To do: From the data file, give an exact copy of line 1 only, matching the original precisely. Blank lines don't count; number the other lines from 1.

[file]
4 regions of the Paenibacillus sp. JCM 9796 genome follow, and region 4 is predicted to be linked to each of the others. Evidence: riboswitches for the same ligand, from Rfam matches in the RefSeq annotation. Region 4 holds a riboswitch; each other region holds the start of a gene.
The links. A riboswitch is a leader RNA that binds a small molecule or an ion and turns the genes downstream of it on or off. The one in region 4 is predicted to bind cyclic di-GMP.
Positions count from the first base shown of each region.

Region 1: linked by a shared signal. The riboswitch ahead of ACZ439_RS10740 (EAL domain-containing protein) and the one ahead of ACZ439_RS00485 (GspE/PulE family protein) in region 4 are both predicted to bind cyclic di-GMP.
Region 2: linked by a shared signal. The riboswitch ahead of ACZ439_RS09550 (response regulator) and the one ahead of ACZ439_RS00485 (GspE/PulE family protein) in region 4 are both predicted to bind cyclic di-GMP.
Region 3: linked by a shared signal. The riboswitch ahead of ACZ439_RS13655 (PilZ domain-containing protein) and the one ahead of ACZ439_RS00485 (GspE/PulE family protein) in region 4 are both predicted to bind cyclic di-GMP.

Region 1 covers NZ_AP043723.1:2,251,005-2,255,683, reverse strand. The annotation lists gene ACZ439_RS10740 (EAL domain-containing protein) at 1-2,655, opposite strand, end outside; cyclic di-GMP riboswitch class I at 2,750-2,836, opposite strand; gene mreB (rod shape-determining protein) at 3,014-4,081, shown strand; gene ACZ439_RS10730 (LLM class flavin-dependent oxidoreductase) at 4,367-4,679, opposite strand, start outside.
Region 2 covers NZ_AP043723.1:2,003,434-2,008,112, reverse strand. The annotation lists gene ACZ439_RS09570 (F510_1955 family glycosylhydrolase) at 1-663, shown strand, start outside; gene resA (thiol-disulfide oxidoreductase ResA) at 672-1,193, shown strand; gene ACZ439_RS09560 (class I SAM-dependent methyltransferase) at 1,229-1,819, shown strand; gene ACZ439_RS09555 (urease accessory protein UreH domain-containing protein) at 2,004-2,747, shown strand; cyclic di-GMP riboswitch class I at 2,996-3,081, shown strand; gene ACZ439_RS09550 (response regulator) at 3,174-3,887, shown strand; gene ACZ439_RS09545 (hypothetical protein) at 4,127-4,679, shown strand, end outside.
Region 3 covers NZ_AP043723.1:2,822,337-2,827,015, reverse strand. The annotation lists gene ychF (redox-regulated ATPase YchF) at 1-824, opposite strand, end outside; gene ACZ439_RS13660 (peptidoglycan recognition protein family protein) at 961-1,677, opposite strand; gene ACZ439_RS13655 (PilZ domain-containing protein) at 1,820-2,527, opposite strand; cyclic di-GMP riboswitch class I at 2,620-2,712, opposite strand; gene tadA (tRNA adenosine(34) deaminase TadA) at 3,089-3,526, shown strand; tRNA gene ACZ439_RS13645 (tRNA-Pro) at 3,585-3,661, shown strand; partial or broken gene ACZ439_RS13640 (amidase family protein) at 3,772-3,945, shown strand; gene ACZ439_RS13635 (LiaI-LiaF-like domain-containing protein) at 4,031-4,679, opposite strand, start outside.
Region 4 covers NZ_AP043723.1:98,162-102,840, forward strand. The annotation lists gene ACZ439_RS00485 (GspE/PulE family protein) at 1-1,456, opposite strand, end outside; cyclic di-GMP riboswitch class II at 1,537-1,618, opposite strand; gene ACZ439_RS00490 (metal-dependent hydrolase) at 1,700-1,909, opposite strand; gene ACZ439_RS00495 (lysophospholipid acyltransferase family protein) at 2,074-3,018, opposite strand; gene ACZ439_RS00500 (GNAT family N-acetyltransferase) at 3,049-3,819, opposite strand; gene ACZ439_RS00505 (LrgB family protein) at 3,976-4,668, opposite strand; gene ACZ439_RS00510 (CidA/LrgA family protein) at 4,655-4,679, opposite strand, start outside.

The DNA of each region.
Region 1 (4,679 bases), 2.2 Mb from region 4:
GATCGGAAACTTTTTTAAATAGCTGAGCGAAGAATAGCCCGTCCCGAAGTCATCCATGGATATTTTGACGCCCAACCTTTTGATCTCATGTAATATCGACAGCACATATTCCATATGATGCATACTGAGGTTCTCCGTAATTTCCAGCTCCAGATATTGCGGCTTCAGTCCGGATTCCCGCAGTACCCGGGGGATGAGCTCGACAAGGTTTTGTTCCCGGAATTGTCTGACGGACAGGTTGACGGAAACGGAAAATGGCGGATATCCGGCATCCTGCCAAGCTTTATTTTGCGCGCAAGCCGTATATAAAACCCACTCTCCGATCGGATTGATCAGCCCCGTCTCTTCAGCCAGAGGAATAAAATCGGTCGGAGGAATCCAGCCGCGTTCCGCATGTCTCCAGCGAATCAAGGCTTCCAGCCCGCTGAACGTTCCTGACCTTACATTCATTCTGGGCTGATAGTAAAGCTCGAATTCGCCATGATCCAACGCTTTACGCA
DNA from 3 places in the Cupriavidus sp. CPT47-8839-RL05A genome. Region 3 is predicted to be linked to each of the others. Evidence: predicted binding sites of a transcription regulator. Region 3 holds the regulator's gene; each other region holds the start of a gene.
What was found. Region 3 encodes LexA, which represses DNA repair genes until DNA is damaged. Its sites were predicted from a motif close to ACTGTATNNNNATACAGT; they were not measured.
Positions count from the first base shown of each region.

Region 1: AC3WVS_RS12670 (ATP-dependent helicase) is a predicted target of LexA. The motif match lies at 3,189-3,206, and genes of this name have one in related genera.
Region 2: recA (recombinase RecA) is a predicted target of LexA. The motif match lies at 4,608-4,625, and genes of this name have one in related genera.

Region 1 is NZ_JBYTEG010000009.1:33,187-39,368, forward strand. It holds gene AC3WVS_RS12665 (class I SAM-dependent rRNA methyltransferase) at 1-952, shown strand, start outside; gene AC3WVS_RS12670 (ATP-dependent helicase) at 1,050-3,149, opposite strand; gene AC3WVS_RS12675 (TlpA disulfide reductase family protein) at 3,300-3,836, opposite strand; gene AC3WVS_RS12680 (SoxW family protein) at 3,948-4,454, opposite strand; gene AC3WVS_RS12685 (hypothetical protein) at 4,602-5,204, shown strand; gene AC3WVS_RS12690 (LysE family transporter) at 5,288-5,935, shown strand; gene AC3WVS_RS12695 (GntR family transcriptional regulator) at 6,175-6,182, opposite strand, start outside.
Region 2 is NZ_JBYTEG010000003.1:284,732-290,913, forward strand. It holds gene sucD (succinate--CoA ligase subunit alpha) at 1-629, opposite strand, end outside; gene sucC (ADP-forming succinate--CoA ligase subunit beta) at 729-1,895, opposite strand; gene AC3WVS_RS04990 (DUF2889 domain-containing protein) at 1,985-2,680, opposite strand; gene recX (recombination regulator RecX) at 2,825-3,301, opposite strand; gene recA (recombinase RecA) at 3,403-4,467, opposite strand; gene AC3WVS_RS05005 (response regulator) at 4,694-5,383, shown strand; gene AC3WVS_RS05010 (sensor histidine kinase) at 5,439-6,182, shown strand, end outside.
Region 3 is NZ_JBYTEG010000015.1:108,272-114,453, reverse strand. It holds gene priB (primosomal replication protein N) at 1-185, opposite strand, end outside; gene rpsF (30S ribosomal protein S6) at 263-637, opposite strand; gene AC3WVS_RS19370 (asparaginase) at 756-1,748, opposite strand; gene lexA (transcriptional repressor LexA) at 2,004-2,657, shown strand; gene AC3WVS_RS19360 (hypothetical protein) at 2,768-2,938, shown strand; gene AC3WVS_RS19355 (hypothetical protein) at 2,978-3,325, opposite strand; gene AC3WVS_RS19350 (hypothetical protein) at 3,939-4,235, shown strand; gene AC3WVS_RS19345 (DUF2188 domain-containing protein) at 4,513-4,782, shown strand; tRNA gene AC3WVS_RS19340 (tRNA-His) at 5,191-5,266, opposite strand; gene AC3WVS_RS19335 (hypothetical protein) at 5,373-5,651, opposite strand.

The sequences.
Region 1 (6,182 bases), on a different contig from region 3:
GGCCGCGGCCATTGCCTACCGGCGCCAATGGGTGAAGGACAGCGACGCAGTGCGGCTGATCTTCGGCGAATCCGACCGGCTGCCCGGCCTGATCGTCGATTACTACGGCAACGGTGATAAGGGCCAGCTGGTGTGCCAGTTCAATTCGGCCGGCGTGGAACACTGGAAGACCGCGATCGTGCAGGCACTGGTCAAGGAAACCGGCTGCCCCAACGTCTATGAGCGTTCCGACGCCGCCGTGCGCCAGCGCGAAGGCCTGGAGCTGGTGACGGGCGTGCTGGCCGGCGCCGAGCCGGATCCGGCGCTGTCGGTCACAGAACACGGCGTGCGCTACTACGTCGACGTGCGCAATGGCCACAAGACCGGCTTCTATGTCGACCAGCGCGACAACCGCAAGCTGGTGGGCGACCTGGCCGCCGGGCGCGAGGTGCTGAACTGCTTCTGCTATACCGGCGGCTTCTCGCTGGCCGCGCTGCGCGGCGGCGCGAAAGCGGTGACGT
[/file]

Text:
4 regions of the Paenibacillus sp. JCM 9796 genome follow, and region 4 is predicted to be linked to each of the others. Evidence: riboswitches for the same ligand, from Rfam matches in the RefSeq annotation. Region 4 holds a riboswitch; each other region holds the start of a gene.